Plant life poisonous to pets

Spring is in full swing, as they say, and the weather is starting to lighten and brighten with warm notes on the horizon. You might be thinking that now is the perfect time to give your winter garden a Spring glow up and get it looking fresh and smelling beautiful. It is a wonderful idea, not only will the fresh air do you good but it is also a very fulfilling, wholesome and therapeutic activity, one that is sure to lighten your mood. For pet owners, however, you need to be aware that not all garden flowers are suitable to plant and there are some hidden threats amongst those beautiful floral tones… 

Plants and flowers that dog owners should be careful planting in their garden:

Foxgloves

Depending on how much your dog consumes, poisoning from Foxgloves leaves and seeds can be fatal. Symptoms include collapsing, nausea, vomiting, abdominal pain, diarrhea, tremors and seizures.

If you believe your dog has ingested or chewed a piece of this plant, treat it as a medical emergency and contact your veterinarian.

English Ivy

The toxin is found throughout the plant but is most concentrated in the leaves. Repeated exposure to the sap of the plant can cause a temporary allergic dermatitis. Symptoms of ingestion include abdominal pain, diarrhea, nausea and vomiting. Dogs can also get dermal reactions from the sap and these symptoms include blistering, redness, and swelling.

Flower Bulbs

Some plants aren't poisonous but the bulbs that they grow from are, and if ingested can be fatal. These include:

Amaryllis: Can cause an upset stomach, lethargy, can send the dog into a coma and shock.

Daffodils: Causes nausea, vomiting and diarrhea. Can also cause dermatitis.

Hyacinth: Can cause a skin allergy.

Tulip: Very harmful if eaten in quantity and can cause skin allergies.

Rhubarb

Large amount of the rhubarb leaves (raw or cooked) can cause convulsions and coma. The ingestion of this can be fatal for dogs.

The rhubarb plant contains soluble calcium oxalate crystals in all parts of the plant, but they are most concentrated in the leaves. When chewed or swallowed these crystals can cause: blood in the urine, coma, diarrhea, kidney failure, swelling of lips or tongue, tremors and vomiting.

Asparagus Ferns

Asparagus Ferns contain a variety of poisons resulting a range of symptoms. Mostly the symptoms from ingestion are mild, and are generally only experienced when the berries are eaten. Repeated exposure to the sap of the plant can cause a temporary allergic dermatitis. Symptoms include abdominal pain, diarrhea, loss of apatite, nausea and vomiting.

Bluebells

Bluebells are harmful to dogs if eaten in large amounts, not to mention they are also an endangered plant so it is definitely best to prevent your dog from eating them. If ingested symptoms include nausea, vomiting and abdominal pain.

Buttercup Juice

Buttercup, if eaten in quantity, may injure digestive system and cause dermatitis. Symptoms of poisoning vary depending on the method of contact. Typically, topical poisoning does not need treatment unless it is causing severe discomfort. Oral poisoning is always worth a trip to the veterinarian no matter how much your dog ate, even if there are no obvious symptoms.

Chrysanthemums

You are most likely to find Chrysanthemum in the bunch of flowers you picked up from the supermarket, so be mindful of these indoors as well as those growing outdoors. Chrysanthemum contain pyrethroids, namely permethrin, which is a natural insecticide. If your dog has eaten part of a chrysanthemum, he may exhibit the following symptoms: drooling, coughing, vomiting, lack of apatite and shaking.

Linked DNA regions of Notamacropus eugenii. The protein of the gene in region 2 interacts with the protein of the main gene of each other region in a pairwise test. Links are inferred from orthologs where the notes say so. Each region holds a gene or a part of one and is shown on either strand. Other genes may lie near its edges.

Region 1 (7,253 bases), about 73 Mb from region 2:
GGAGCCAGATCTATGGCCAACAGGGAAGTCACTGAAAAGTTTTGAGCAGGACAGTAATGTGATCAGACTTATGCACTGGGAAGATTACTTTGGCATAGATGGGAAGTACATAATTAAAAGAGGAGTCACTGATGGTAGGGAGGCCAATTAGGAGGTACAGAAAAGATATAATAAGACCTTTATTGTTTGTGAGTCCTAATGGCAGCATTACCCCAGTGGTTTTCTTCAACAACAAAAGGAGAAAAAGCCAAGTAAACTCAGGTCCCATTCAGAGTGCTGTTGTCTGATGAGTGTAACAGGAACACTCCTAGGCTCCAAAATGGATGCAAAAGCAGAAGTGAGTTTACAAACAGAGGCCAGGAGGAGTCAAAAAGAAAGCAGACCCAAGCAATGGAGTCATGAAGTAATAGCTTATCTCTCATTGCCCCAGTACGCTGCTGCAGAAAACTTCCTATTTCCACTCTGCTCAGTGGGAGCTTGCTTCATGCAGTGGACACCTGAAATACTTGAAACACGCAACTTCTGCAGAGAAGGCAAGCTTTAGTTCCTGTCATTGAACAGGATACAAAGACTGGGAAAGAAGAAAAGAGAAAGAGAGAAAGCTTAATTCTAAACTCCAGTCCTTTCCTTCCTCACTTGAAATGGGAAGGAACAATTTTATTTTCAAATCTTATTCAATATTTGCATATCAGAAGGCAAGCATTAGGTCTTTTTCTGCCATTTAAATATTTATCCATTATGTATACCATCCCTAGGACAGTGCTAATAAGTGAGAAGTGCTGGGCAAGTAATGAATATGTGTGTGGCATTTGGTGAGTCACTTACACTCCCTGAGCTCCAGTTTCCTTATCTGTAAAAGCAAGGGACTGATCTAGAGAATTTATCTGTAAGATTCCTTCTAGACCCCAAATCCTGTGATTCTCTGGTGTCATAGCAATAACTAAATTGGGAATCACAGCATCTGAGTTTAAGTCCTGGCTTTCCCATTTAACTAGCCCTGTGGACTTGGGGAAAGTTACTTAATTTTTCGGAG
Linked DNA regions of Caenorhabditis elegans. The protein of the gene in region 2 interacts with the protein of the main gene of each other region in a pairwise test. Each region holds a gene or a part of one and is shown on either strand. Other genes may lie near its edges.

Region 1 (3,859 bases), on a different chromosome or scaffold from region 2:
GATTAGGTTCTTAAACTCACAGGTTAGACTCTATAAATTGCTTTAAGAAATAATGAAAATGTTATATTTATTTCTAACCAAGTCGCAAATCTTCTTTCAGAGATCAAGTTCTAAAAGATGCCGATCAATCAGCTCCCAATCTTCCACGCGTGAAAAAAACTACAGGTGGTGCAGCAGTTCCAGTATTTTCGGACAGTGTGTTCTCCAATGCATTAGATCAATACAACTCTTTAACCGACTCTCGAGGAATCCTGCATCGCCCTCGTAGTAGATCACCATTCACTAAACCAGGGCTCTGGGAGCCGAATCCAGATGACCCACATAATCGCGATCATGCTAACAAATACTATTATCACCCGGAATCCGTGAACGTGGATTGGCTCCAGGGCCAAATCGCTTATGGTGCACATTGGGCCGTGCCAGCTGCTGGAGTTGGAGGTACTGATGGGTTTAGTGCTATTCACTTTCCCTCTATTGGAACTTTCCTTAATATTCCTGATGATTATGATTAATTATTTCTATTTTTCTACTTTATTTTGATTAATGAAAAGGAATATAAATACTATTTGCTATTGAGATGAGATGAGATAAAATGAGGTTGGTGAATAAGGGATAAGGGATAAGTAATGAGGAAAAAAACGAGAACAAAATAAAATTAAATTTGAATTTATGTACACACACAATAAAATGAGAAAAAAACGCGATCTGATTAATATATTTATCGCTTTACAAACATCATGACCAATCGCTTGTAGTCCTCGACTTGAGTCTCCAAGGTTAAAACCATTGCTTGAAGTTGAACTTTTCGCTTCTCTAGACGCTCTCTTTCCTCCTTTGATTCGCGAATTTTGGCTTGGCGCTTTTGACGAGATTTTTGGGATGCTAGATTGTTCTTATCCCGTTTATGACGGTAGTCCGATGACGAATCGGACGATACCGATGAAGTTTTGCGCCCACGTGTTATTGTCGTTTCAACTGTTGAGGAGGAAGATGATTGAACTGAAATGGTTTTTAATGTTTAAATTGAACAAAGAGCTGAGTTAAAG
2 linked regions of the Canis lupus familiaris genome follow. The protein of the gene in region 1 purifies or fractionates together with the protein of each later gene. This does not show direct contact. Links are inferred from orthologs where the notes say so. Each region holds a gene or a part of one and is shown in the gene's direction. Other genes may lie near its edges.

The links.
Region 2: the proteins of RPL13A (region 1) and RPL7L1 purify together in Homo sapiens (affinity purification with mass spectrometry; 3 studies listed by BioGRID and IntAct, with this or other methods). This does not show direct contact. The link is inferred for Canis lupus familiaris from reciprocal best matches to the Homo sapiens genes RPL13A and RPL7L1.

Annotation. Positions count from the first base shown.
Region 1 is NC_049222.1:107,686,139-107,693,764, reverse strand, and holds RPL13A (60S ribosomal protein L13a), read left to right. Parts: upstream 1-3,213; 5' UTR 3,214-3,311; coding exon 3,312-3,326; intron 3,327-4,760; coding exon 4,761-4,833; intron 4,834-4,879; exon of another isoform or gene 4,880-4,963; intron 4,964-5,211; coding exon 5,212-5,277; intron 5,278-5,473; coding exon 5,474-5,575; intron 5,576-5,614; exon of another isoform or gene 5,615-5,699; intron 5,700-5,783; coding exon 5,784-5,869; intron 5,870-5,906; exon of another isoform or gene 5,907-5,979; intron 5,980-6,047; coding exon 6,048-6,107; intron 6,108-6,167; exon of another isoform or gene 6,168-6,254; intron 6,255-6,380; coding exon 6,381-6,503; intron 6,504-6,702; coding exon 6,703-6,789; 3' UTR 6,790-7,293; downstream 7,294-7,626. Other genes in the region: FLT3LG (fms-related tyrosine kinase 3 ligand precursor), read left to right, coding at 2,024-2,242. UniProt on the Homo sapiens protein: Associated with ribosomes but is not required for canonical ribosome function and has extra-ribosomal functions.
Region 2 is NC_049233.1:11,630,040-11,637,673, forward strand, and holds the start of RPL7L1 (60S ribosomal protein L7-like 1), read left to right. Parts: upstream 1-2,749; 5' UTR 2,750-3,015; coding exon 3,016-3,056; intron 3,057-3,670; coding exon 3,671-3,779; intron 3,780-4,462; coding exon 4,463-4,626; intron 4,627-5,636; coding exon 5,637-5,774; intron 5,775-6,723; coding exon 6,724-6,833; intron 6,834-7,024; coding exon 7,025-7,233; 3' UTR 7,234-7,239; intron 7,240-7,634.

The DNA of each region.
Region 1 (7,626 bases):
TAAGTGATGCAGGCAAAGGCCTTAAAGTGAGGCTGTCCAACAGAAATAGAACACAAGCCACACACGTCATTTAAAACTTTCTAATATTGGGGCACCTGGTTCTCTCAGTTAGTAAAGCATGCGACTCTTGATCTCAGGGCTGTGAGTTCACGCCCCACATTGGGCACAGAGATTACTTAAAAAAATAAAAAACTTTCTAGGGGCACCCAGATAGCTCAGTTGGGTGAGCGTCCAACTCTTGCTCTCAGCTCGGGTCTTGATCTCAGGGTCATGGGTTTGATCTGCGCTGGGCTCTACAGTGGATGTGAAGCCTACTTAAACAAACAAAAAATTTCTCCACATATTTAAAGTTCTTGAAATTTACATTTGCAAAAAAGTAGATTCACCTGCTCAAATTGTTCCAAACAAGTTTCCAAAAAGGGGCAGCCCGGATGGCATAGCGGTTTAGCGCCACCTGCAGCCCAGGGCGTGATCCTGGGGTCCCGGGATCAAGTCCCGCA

Holly Berries

Although ingestion is generally not fatal, consuming several leaves or berries are likely to cause gastrointestinal distress, such as vomiting and diarrhea. There are a quite a lot of naturally occurring toxins in Holly plants that can be poisonous to dogs and cause illnesses.

Lily and Lily of the Valley

Lilies are commonly known for being poisonous to cats but they also have toxins in them that are poisonous to dogs if ingested in large quantities. There are ranges in the toxicity as well with varying symptons. High toxicity from lilies can lead to death, kidney and liver failure. Medium toxicity is diarrhea and dehydration, whereas mild is redness of the eyes and diarrhea.

Be very mindful of lilies around your household and garden if you have a cat or dog.

Wisteria

Wisteria, although beautiful, are dangerous for our pets and can even be poisonous to children. The symptoms of wisteria poisoning depend on what part of the plant was eaten and the amount that your dog consumed. As few as three seeds from a wisteria pod can cause gastrointestinal symptoms and more than five can be fatal.

Symptoms include confusion, collapsing, diarrhea, nausea, vomiting, stomach pains.

There are quite a few plants, trees and flowers that are poisonous to our pets, dogs especially but also cats, and it is important to be aware of them so you can be cautious when planting new wildlife in your garden and when your dog is out and about sniffing plants.

This isn’t to say that you can’t plant these flowers or bulbs as long as you plant them out of reach of your four legged friends. For example, use chicken coop netting to secure off a patch of land where you plant and grow flowers on. Or you can put in a raised flower bed and protect it with pellet boards. 

There are a lot of ways you can get creative to still keep your garden flourishing and your doggy safe.

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